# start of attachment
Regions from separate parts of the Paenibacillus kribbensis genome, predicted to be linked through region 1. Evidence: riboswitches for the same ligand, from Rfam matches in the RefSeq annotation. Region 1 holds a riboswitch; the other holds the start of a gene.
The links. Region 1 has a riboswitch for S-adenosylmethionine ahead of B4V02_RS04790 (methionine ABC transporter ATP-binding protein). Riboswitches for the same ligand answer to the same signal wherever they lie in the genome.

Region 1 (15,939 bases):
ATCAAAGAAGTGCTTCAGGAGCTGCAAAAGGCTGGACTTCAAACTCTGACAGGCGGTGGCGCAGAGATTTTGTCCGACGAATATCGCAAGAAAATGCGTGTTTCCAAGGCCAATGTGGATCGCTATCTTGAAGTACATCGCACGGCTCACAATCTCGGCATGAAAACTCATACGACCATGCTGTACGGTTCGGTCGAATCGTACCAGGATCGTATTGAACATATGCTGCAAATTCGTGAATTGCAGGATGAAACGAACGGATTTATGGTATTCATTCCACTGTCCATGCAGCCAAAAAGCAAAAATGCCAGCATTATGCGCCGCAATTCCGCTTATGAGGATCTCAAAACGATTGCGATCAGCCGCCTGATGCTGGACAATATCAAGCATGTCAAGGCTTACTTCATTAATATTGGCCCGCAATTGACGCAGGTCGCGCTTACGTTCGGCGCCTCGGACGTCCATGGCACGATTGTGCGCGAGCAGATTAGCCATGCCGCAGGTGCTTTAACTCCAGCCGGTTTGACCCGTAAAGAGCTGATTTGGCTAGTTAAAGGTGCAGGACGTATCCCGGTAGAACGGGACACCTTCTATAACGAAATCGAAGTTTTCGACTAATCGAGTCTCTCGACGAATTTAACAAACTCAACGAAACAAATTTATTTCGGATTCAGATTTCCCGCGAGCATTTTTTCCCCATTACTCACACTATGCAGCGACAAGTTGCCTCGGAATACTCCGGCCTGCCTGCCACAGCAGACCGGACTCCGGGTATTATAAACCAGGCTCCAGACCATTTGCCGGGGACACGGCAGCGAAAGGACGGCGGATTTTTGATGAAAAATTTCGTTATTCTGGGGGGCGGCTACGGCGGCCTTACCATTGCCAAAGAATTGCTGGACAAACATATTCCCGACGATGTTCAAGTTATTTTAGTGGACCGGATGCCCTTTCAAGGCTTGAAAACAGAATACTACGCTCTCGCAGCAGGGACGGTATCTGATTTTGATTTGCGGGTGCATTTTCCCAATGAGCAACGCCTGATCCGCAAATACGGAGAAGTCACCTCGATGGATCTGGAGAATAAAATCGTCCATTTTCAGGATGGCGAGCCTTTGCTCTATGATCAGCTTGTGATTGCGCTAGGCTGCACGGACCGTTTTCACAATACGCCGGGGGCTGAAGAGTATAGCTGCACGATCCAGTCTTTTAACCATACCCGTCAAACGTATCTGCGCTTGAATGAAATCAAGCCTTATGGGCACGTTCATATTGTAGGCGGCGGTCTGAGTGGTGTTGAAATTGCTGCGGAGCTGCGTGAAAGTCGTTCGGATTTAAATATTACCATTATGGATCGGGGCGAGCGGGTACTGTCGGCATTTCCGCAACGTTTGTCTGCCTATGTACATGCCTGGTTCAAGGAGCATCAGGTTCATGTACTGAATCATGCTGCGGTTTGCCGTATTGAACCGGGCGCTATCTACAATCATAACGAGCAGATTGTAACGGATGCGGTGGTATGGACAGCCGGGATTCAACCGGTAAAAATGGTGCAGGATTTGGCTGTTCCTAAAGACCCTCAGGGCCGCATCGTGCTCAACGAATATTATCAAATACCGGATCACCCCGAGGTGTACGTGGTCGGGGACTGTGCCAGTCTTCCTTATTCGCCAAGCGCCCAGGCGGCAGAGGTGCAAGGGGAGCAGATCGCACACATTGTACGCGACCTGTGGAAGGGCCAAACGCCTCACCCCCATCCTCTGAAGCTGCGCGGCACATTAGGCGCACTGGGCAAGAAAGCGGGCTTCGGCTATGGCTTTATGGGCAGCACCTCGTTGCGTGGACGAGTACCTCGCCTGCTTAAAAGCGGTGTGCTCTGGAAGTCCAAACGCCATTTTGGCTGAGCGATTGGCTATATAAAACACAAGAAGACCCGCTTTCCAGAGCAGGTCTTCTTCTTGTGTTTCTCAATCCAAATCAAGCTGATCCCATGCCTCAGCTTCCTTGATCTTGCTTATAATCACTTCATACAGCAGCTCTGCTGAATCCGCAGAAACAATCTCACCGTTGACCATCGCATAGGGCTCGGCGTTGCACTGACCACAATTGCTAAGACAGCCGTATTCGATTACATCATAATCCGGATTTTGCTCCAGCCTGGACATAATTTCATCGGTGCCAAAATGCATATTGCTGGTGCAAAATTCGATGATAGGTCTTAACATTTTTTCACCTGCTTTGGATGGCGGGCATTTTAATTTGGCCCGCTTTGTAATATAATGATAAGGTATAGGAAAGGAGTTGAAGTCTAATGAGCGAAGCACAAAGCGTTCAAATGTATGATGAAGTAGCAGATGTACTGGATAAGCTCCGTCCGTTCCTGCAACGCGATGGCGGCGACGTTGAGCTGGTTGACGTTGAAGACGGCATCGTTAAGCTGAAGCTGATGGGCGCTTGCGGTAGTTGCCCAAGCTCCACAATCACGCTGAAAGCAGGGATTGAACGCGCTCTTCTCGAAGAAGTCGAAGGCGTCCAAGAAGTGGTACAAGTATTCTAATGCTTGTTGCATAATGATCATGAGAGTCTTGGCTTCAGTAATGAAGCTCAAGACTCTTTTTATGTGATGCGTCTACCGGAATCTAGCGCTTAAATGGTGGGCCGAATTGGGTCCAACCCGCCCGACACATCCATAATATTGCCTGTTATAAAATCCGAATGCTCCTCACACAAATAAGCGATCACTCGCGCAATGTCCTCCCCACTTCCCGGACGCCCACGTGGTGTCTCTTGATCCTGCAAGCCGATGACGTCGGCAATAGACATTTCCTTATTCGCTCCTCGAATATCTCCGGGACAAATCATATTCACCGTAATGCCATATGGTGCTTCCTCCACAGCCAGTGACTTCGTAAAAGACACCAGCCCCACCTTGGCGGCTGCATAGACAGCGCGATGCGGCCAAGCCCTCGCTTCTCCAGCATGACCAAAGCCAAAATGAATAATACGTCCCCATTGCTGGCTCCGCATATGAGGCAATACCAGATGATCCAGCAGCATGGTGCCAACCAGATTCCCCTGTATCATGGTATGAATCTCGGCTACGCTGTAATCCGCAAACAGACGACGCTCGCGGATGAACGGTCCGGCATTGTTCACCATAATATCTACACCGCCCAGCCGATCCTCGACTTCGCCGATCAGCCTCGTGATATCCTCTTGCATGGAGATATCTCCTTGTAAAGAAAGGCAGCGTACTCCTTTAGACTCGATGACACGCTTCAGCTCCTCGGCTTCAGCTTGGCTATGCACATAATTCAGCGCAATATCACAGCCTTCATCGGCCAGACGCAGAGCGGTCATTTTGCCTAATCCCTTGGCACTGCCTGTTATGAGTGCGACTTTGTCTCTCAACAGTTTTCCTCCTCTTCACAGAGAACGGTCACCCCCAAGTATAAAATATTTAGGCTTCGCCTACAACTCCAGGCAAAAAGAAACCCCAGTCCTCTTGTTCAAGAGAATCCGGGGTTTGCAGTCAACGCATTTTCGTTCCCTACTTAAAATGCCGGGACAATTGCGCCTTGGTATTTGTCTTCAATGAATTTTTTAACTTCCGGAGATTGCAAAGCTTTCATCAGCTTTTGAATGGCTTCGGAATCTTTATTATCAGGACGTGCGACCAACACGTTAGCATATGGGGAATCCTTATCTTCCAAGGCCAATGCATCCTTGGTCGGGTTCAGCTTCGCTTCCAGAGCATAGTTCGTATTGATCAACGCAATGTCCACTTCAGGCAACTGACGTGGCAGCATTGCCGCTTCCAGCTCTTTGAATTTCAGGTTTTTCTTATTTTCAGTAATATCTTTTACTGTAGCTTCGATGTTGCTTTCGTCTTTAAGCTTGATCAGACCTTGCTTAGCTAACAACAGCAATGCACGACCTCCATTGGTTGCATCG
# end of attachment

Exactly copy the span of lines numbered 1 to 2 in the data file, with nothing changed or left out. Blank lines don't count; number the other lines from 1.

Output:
Regions from separate parts of the Paenibacillus kribbensis genome, predicted to be linked through region 1. Evidence: riboswitches for the same ligand, from Rfam matches in the RefSeq annotation. Region 1 holds a riboswitch; the other holds the start of a gene.
The links. Region 1 has a riboswitch for S-adenosylmethionine ahead of B4V02_RS04790 (methionine ABC transporter ATP-binding protein). Riboswitches for the same ligand answer to the same signal wherever they lie in the genome.